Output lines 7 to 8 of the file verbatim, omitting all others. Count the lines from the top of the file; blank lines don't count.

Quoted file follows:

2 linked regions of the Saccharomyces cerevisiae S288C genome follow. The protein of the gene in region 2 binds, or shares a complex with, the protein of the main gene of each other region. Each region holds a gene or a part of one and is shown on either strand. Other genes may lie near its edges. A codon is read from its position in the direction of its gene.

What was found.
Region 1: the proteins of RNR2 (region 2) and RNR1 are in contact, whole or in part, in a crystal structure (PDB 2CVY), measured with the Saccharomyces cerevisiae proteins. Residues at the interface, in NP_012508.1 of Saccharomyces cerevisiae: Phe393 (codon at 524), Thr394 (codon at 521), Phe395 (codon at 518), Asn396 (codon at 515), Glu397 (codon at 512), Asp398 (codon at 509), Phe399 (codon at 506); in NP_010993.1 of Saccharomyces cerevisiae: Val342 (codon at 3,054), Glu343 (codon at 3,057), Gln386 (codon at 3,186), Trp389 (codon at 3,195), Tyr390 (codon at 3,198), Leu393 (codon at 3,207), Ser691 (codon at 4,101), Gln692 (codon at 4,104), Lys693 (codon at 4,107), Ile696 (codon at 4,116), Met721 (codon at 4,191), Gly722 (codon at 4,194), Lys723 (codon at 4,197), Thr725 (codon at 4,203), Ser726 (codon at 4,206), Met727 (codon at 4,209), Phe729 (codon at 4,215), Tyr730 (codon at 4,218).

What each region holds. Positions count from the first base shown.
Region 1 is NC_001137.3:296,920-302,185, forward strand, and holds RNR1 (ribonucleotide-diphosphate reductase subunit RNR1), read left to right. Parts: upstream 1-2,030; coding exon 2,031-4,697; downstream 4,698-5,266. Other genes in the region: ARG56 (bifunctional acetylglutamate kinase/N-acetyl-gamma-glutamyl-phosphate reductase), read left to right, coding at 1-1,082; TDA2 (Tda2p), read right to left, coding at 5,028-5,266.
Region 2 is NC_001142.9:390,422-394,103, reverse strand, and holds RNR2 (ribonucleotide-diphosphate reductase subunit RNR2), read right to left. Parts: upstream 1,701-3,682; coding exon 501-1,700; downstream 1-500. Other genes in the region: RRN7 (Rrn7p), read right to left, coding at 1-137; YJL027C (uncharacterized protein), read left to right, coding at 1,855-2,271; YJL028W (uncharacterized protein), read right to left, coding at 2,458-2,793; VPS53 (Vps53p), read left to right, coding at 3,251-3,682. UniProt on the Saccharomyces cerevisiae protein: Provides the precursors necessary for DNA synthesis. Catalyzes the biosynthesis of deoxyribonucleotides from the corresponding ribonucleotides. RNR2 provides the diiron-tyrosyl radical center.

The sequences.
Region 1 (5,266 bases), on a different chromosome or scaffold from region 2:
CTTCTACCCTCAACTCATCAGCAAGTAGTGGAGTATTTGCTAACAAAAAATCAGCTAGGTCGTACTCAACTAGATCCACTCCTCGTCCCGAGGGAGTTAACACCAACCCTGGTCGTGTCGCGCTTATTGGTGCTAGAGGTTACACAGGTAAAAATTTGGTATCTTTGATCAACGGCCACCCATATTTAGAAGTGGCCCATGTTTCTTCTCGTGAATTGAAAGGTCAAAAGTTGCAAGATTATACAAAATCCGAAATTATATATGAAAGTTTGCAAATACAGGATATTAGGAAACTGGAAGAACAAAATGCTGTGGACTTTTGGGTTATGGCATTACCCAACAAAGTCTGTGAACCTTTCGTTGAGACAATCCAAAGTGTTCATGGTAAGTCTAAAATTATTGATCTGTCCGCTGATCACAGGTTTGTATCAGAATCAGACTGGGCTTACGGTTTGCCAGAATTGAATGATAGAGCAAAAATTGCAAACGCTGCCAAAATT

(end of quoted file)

The sequences.
Region 1 (5,266 bases), on a different chromosome or scaffold from region 2: